Answer: I do! My wife and I also live in the McKinney area, so I’m very familiar with the growing conditions. The native eastern redcedar (Juniperus virginiana) is the ideal replacement for Leyland cypress. Same size. Same growth form. Far more durable. You’ll see them in use in commercial landscapes all across McKinney. Your lovely landscape is large, but you wouldn’t want to use more than one or three – they grow to be 30 to 35 ft. tall and 30 ft. wide. If you want a broadleafed plant, one of the compact forms of southern magnolia such as Little Gem or D.D. Blanchard would be nice. They, too, will get fairly large, however. As for hollies, my choice by miles would be Nellie R. Stevens holly. Eagleston is lovely, but it’s not a good long-term choice for the Blackland alkaline clays of Collin County. Yours look terrific, but the plant often develops iron deficiency after 6 to 10 years like the other American holly hybrids do. Nellie R. Stevens grows to 18 to 20 ft. tall and 10 to 14 ft. wide if never pruned. It holds its dark green color and produces very large red berries. I cropped your photos after I wrote my reply, and having studied them closely, Nellie R. Stevens might be my preferred suggestion.

Please permit one other unrelated note. If any of your turf happens to be St. Augustine, particularly that in the foreground in the more distant photo, you might want to check for chinch bugs. That browning is how their damage shows up at the outset. They can do serious damage in a hurry.

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Question: I have a large bed with trees, yuccas, and groundcover. Will the groundcover affect any of the large red oaks or yuccas? Lance Q., Denton.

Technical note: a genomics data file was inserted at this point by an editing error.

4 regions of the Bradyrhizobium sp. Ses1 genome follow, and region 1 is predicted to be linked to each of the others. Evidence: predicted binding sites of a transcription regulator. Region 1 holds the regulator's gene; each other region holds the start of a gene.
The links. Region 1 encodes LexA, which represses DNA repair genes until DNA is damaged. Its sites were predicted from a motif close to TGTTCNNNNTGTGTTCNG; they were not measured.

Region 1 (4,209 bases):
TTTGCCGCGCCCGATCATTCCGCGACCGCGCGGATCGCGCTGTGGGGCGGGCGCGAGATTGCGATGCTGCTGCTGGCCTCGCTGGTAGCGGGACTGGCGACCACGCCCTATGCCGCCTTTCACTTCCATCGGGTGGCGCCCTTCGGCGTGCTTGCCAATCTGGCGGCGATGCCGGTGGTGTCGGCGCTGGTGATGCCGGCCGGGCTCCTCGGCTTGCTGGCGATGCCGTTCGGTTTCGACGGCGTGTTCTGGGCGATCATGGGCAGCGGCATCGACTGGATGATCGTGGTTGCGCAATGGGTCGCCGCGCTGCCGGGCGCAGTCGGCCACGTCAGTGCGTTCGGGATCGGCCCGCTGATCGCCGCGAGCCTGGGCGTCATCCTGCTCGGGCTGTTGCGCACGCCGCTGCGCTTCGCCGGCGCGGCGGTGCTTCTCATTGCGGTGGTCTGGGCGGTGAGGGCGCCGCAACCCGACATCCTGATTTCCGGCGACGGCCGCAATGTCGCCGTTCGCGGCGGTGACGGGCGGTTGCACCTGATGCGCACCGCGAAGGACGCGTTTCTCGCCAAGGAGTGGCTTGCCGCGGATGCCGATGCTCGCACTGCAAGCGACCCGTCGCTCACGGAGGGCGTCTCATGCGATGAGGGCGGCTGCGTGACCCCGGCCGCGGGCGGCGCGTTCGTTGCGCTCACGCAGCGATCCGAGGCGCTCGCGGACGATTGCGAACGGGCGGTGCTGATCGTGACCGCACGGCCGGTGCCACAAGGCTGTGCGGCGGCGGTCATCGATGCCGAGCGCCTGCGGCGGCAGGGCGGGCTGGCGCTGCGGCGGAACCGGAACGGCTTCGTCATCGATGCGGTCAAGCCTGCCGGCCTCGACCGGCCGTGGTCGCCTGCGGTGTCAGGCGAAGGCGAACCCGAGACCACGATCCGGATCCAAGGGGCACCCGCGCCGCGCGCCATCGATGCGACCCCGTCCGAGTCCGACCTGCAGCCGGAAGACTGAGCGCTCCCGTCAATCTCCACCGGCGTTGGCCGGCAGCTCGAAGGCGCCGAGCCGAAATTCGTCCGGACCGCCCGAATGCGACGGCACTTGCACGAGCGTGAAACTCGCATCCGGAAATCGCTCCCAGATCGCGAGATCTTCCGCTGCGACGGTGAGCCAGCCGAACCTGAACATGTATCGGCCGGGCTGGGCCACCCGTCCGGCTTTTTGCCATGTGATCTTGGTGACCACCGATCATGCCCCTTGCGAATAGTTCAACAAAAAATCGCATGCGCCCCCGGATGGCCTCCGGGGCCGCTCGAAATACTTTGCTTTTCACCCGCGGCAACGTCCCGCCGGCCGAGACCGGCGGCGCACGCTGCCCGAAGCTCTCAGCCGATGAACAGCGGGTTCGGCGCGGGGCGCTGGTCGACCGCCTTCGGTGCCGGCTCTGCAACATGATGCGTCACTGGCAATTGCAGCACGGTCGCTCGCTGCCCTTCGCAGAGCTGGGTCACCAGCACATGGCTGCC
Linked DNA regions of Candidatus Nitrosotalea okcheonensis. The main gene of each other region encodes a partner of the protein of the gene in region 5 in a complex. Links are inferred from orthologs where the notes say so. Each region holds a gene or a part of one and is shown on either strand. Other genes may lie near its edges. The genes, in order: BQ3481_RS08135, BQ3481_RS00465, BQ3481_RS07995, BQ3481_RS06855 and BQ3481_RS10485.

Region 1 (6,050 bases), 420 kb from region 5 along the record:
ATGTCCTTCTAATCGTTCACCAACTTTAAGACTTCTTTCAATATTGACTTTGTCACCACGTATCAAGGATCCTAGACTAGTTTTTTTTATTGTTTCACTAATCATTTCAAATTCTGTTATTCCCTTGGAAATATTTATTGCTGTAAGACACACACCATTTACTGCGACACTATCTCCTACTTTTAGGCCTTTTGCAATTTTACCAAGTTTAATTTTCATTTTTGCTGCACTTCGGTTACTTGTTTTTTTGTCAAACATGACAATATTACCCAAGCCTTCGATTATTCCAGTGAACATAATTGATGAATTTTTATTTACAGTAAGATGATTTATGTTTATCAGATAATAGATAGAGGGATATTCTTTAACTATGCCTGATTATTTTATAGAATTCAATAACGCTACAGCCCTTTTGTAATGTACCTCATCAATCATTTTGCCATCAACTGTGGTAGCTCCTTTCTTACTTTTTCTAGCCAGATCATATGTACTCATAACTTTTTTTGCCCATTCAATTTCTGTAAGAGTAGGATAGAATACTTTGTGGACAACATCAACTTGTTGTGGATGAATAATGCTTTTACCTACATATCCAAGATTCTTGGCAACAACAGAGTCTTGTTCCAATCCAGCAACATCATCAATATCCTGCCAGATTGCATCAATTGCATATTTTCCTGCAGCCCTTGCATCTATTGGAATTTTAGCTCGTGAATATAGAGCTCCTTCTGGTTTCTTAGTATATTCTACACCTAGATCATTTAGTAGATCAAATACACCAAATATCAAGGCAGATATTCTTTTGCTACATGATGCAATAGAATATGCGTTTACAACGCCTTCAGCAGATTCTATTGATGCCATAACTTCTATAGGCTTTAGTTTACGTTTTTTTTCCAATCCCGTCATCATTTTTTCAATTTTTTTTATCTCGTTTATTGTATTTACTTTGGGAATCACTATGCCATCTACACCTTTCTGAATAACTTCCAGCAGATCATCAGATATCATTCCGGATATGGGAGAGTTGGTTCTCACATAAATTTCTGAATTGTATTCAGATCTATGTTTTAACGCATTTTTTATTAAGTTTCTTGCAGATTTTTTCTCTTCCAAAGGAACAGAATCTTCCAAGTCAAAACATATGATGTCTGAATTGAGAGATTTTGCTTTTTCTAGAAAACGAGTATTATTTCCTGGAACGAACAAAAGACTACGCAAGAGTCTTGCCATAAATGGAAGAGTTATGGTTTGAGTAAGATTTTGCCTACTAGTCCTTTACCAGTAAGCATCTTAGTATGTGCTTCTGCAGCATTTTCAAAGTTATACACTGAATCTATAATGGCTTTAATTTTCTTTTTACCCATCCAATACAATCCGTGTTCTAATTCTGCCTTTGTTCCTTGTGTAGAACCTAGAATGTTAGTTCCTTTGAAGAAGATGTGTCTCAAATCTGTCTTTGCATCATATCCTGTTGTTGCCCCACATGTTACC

Answer: I seriously doubt it. Without knowing what groundcover you have, the only impact I can think of would be if it was robust enough to clamber up, into, and over the yucca plants. But that could be avoided by careful trimming. As for competing for water and nutrients, there should be plenty to go around.

Question: I planted two beds of Mexican petunias (Ruellias) two years ago. Some plants are nice and full, and others are smaller with yellowish leaves. All the plants receive the same sun and water. Why would there be a difference? How can I help the smaller plants? Jim C., Tomball.

Answer: I always seem to get one question that makes me go “Hmm,” and yours is the one this week, Jim. I can’t tell from the closeup of the foliage if there is anything going on there. It certainly doesn’t look right, but I’ve never experienced spider mites (or any other pest) on my Mexican petunias. I would suggest thumping a couple of the leaves over a sheet of clean white paper to see if any nearly microscopic pests start to move about freely. If so, those would be the mites and a general-purpose insecticide labeled for mite control should help. But I’m not sure they are there, so do check closely.

Otherwise, there might be a difference in the soil beneath the affected plants. Perhaps even in the soil in which they were growing in their original pots. I would dig one of the plants up and examine its roots for any signs of abnormalities, either of the soil and its contents or of the roots (for example, nematode galls). It could be time, this fall, to dig up the entire bed(s), separate the healthy plants into clumps and replant from the vigorous sections to see if you can get them to cover.

(Hope you and your gardens came through the storm this week in relatively good shape. We were all pulling for our friends and fellow Texans! Same well-wishes to Maxine, above.)

Question: Our beautiful Rising Sun redbud broke off at the trunk in the last windstorm. After that we were planning on planting a new tree in the fall, but a re-sprout popped out. Will this eventually grow back as a tree, or will it become a strange looking shrub? Karla M., Anna.

Answer: This is your call. However, if you decide to leave it, you’ll need to make a fresh cut just above the new sprout. There is a good chance that the stump left behind after that cut could decay back to the side sprout, so my inclination would be to bite the bullet and buy a new tree for a fresh start. This wouldn’t look like a strange shrub, but it would certainly look like an unusual tree for several years if you tried to retrain it.

Posted by Neil Sperry